Veterans Affairs Medical Center
Veterans Affairs Medical Center
Nagahara A.H.,University of California at San Diego |
Tuszynski M.H.,University of California at San Diego |
Tuszynski M.H.,Veterans Affairs Medical Center
Nature Reviews Drug Discovery | Year: 2011
The growth factor brain-derived neurotrophic factor (BDNF) and its receptor tropomyosin-related kinase receptor type B (TRKB) are actively produced and trafficked in multiple regions in the adult brain, where they influence neuronal activity, function and survival throughout life. The diverse presence and activity of BDNF suggests a potential role for this molecule in the pathogenesis and treatment of both neurological and psychiatric disorders. This article reviews the current understanding and future directions in BDNF-related research in the central nervous system, with an emphasis on the possible therapeutic application of BDNF in modifying fundamental processes underlying neural disease. © 2011 Macmillan Publishers Limited. All rights reserved.
Waxman S.G.,Yale University |
Waxman S.G.,Veterans Affairs Medical Center |
Zamponi G.W.,University of Calgary
Nature Neuroscience | Year: 2014
The transmission and processing of pain signals relies critically on the activities of ion channels that are expressed in afferent pain fibers. This includes voltage-gated channels, as well as background (or leak) channels that collectively regulate resting membrane potential and action potential firing properties. Dysregulated ion channel expression in response to nerve injury and inflammation results in enhanced neuronal excitability that underlies chronic neuropathic and inflammatory pain. Pharmacological modulators of ion channels, particularly those that target channels on peripheral neurons, are being pursued as possible analgesics. Over the past few years, a number of different types of ion channels have been implicated in afferent pain signaling. Here we give an overview of recent advances on sodium, calcium, potassium and chloride channels that are emerging as especially attractive targets for the treatment of pain. © 2014 Nature America, Inc. All rights reserved.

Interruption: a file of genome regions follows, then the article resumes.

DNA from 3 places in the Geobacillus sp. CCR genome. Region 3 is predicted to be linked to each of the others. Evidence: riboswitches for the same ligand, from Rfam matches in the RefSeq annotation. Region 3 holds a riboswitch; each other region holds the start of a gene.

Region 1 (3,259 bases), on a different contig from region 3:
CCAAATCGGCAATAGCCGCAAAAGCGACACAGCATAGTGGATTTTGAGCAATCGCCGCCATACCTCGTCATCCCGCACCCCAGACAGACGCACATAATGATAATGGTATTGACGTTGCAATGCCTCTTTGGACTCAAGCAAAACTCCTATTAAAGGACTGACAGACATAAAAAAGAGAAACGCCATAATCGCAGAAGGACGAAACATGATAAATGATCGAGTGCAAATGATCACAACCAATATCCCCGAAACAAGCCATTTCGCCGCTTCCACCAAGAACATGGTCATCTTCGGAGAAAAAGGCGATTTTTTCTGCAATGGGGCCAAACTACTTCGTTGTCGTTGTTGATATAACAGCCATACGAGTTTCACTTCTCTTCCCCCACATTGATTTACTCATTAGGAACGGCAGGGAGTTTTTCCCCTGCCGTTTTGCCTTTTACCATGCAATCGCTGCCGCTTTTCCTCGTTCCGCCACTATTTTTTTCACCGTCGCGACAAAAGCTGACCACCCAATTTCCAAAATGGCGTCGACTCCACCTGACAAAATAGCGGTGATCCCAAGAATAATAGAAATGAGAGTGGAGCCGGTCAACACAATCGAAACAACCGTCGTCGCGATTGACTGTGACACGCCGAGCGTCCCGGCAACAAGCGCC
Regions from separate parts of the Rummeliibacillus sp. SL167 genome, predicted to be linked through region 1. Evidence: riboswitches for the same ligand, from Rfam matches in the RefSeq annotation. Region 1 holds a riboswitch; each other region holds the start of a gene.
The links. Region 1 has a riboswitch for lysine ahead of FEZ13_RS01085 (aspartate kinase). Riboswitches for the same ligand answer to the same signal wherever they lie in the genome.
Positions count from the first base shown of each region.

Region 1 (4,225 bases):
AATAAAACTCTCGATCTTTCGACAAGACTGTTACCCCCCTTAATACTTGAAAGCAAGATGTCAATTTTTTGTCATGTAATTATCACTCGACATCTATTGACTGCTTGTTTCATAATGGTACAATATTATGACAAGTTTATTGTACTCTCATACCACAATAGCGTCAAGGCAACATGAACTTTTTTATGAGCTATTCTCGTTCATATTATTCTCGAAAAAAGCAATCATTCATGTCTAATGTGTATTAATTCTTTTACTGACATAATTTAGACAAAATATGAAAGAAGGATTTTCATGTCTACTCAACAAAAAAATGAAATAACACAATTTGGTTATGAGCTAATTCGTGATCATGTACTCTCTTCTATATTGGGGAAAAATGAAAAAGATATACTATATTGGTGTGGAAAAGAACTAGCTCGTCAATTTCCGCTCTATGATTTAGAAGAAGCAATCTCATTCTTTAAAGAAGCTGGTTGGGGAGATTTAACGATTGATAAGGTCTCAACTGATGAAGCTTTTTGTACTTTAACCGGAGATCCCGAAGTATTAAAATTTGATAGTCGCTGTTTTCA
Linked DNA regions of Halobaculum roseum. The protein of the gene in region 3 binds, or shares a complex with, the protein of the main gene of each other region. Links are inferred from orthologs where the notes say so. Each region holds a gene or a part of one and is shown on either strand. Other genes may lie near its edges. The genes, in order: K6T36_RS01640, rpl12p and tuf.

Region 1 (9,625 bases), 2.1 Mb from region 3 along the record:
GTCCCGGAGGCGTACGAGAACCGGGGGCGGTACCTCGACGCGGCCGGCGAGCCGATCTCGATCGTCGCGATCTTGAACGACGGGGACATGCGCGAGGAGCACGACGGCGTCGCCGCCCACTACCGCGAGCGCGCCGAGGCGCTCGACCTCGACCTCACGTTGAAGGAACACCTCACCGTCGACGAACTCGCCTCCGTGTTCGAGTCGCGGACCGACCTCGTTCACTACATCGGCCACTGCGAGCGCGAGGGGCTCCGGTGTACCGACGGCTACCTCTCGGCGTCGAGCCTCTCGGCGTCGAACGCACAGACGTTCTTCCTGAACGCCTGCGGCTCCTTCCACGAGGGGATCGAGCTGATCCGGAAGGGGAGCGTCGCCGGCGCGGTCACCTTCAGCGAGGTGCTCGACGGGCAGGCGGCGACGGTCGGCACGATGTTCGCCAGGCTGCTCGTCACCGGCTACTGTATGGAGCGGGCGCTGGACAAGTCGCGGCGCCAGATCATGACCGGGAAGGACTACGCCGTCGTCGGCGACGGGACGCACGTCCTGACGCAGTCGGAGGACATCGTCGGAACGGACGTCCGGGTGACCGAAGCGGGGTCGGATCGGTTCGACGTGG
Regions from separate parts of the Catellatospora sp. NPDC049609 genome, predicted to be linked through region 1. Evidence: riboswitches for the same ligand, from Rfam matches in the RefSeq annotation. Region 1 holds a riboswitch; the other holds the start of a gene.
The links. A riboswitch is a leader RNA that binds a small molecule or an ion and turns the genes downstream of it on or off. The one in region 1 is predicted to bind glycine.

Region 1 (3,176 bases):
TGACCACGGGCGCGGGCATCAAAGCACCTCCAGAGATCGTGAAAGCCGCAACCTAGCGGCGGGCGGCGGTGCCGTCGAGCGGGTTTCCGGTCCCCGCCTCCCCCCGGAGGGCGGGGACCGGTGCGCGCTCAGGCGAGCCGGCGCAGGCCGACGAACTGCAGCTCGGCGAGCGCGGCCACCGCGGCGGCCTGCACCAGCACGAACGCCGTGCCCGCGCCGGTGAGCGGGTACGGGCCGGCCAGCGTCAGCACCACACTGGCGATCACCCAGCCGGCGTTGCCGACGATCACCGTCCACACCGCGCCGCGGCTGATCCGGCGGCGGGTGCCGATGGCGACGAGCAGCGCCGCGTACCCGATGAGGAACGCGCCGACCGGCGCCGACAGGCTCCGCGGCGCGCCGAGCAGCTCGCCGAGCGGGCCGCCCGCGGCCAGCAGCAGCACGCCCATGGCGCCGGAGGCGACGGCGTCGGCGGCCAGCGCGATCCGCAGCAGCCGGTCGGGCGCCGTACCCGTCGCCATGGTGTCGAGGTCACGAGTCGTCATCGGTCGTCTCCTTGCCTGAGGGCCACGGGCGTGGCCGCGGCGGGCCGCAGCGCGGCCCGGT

Clark R.E.,Veterans Affairs Medical Center
Neurobiology of Learning and Memory | Year: 2011
Systems consolidation involves a prolonged process of memory reorganization that appears to be distinctly related to declarative memory. Declarative memory can be sharply contrasted with simple delay eyeblink classical conditioning, a prototypical example of nondeclarative memory. Yet inserting a trace interval between the conditioned and unconditioned stimuli endows eyeblink (trace) conditioning with many features of declarative memory. Work in humans has established that trace conditioning requires declarative memory. Recently trace eyeblink conditioning in animals has become one of the most powerful methods to study systems consolidation. Thus, it is ironic that a substantially nondeclarative form of memory has been so instructive concerning the organization of declarative memory. © 2010.
Niewoehner D.E.,Veterans Affairs Medical Center
New England Journal of Medicine | Year: 2010
A 67-year-old man presents with a history of dyspnea, which has progressed for the past several years. He began smoking cigarettes at 15 years of age and continues to smoke one pack per day. Worsening breathlessness forced him to retire as a laborer, and he has sought emergency care for what he calls bronchitis twice in the past year. His physical examination is notable for diminished breath sounds on auscultation, with a prolonged expiratory phase. Spirometry reveals severe airflow obstruction (ratio of forced expiratory volume in 1 second [FEV1] to forced vital capacity [FVC], 0.43; FEV 1, 34% of the predicted value). How should this case be managed? Copyright © 2010 Massachusetts Medical Society.
Lederle F.A.,Veterans Affairs Medical Center
New England Journal of Medicine | Year: 2012